Boras spoke to The Athletic’s Alex Coffey about how MLB's shortened 60-game season could pertain to Chapman and his upcoming arbitration process. If this were a normal 162-game year, the A's star could have been paid anywhere from $10-12 million via arbitration or with an agreement with the team.

But Chapman, playing on a minimum contract, just has adjusted season salary of $230,926, according to Spotrac. 

Yes, the guy who led all of baseball with 32 Defensive Runs Saved last season is making that little. This is the same guy who carries a .920 OPS this season after accumulating 8.3 WAR in 2018 and 2019.

It’s no secret he wants to get paid, and it’s even less of a secret he needs to get paid.

“Matt’s a star player,” Boras told Coffey. “He’s a franchise player. The right of arbitration means more to franchise players than anybody, no doubt.”

Boras also made it a point to list other prominent third basemen in the league. And there are plenty. Colorado Rockies’ third baseman Nolan Arenado, a childhood friend of Chapman, has an adjusted salary of almost $13 million this year. 

[BALK TALK: Listen to the latest episode]

It’s the same story for the Kris Bryants and Alex Bregmans of the world, who will be making eight figures per year under their current contracts.

The A’s have spoken for years about building a new stadium, which would then allow the team to spend more money on their players. But Boras believes the stadium itself is secondary to Chapman.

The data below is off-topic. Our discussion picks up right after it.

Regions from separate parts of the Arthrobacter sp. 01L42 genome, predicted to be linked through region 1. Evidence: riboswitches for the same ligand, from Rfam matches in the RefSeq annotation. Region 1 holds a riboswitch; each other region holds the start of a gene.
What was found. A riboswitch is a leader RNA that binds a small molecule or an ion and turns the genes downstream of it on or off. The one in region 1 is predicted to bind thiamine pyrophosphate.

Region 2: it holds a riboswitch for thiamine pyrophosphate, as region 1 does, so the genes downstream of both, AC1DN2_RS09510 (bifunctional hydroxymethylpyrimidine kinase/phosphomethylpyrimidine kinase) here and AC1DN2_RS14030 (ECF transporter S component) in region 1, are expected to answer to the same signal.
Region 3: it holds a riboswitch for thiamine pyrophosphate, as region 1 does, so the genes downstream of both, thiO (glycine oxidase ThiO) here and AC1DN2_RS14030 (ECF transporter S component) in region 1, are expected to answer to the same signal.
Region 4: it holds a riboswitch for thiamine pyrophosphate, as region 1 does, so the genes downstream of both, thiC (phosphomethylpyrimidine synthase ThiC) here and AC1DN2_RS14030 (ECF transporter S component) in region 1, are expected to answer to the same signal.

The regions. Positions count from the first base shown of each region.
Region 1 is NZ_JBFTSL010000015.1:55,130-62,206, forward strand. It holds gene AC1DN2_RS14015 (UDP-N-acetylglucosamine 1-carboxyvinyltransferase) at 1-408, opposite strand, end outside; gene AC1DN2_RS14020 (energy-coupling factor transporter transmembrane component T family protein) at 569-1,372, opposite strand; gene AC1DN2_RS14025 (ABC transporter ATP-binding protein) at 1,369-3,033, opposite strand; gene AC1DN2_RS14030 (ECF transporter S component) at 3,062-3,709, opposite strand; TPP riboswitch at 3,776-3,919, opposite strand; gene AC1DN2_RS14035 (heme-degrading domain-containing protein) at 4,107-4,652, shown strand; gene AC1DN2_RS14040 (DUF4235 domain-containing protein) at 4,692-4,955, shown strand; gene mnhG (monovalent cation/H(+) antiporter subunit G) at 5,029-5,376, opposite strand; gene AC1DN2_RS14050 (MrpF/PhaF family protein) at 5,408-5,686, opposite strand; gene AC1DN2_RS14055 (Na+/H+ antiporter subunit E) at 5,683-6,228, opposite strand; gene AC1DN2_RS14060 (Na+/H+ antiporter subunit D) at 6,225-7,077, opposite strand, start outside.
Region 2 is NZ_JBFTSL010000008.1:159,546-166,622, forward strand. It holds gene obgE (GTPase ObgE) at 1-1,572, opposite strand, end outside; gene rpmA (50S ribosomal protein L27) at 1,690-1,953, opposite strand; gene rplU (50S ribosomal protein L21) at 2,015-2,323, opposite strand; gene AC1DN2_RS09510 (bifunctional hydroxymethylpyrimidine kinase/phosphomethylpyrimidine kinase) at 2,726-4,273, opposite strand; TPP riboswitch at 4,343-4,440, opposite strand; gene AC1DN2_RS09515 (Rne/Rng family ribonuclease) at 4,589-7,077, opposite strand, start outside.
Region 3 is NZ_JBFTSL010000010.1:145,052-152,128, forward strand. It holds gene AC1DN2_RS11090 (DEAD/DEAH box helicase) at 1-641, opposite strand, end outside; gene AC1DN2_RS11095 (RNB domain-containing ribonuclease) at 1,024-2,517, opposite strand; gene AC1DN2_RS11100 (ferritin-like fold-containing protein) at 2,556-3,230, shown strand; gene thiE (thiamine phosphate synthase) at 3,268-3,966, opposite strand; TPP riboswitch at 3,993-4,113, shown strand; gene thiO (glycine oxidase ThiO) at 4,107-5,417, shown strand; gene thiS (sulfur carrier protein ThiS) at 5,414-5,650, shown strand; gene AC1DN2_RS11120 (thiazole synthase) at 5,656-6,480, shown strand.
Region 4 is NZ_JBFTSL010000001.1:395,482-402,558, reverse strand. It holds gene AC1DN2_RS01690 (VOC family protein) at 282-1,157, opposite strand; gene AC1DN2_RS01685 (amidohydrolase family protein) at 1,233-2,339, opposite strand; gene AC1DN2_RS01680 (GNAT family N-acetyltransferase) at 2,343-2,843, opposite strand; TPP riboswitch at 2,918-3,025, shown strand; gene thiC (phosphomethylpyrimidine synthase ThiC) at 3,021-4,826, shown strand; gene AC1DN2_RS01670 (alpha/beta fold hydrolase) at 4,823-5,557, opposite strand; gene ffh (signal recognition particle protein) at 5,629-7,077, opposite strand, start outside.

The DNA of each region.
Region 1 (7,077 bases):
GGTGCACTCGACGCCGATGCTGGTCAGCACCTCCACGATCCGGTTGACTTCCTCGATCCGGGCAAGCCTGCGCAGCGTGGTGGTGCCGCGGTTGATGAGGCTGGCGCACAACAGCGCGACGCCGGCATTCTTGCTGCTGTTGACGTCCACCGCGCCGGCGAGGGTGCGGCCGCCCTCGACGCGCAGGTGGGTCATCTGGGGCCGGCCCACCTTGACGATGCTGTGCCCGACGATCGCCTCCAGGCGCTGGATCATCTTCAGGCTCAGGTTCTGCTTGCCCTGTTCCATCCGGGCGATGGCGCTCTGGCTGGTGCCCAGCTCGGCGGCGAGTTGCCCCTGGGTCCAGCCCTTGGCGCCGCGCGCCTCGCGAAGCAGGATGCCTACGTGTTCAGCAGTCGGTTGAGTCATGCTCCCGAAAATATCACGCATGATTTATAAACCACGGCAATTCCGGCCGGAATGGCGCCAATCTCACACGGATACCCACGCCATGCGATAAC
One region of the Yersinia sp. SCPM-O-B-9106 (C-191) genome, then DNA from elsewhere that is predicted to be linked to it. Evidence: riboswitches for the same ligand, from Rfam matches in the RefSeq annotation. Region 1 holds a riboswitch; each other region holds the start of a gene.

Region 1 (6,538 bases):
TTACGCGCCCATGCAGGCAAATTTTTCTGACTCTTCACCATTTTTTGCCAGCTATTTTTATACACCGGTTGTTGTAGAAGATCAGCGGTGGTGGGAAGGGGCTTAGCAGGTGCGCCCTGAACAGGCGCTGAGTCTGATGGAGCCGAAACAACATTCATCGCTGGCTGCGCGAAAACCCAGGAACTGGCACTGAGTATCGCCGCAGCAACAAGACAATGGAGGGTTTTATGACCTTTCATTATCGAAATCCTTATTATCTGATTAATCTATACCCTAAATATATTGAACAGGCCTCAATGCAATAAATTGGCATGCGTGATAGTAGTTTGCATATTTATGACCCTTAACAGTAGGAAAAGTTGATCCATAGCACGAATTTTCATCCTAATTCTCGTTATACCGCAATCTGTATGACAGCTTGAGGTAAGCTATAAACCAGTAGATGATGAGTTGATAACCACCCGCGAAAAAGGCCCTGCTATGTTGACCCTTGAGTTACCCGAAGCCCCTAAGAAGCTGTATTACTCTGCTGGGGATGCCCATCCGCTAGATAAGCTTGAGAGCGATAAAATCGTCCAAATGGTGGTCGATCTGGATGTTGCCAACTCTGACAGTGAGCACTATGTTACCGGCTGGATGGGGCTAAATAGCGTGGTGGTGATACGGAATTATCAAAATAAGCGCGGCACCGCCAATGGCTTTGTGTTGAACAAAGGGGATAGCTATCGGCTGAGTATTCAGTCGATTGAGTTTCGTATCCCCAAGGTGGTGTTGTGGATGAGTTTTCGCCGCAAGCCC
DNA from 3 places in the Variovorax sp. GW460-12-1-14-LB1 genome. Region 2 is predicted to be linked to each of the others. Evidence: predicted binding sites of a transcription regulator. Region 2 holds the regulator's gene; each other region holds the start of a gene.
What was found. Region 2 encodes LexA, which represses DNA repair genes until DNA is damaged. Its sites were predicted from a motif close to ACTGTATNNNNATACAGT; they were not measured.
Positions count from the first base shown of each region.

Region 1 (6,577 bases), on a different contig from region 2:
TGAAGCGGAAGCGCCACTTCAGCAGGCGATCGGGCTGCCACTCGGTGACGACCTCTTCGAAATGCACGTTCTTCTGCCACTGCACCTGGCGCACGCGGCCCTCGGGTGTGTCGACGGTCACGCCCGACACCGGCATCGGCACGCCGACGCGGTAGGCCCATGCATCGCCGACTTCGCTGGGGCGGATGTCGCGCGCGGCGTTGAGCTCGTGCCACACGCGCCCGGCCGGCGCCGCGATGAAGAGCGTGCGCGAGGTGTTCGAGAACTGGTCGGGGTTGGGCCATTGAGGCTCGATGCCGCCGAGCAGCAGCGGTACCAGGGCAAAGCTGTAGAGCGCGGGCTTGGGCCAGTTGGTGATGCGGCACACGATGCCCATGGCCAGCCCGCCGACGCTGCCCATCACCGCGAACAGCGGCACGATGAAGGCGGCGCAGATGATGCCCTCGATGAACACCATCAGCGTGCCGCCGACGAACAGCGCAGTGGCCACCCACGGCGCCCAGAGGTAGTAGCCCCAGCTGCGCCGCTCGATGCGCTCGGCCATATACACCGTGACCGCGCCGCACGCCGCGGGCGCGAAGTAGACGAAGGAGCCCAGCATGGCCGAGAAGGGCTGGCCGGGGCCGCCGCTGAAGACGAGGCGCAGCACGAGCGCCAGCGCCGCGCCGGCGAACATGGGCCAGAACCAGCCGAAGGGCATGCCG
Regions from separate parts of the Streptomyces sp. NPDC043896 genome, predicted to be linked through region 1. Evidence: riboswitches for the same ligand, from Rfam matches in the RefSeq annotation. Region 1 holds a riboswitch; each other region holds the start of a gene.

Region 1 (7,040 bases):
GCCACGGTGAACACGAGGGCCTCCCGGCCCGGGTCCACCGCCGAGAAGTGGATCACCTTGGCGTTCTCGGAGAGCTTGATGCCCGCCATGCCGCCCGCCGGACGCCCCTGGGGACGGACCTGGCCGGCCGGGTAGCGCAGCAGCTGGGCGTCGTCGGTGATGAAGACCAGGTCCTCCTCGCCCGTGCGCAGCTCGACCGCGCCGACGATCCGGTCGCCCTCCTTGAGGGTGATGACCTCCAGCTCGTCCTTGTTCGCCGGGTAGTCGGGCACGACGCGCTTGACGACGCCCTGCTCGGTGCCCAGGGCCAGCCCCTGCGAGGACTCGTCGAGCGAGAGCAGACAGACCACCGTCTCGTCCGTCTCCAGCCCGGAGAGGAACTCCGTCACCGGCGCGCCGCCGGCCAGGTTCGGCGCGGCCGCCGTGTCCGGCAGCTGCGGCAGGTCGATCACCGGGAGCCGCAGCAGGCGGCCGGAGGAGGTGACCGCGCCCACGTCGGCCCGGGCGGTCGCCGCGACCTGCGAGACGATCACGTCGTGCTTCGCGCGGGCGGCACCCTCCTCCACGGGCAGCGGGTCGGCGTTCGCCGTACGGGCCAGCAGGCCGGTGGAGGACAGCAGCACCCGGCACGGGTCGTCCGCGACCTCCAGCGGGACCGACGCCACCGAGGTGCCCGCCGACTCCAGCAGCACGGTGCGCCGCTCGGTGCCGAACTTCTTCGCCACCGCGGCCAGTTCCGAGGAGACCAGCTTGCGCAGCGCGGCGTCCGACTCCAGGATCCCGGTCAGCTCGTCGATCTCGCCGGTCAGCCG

“You build the stadium,” he said, “and then it’s ready to start. But you forgot to plant the grass. So you build the stadium, it’s beautiful, but you look at the field and you forgot to plant the grass. The grass is the players. Now you’ve got a beautiful stadium and you’ve got no grass. No one wants to go watch it. The players have to precede the stadium. That’s the rule.”

[RELATED: Chapman believes the defensive game deserves more respect]

Chapman will be a free agent after the 2023 season, which might seem far off in the distance right now, but we know quickly these things go by.

He wants to stay with Oakland and A’s fans want nothing more than for that to happen. While the pandemic threw a wrench in more than just the game itself, it's still yet to be determined what his future might be in Oakland.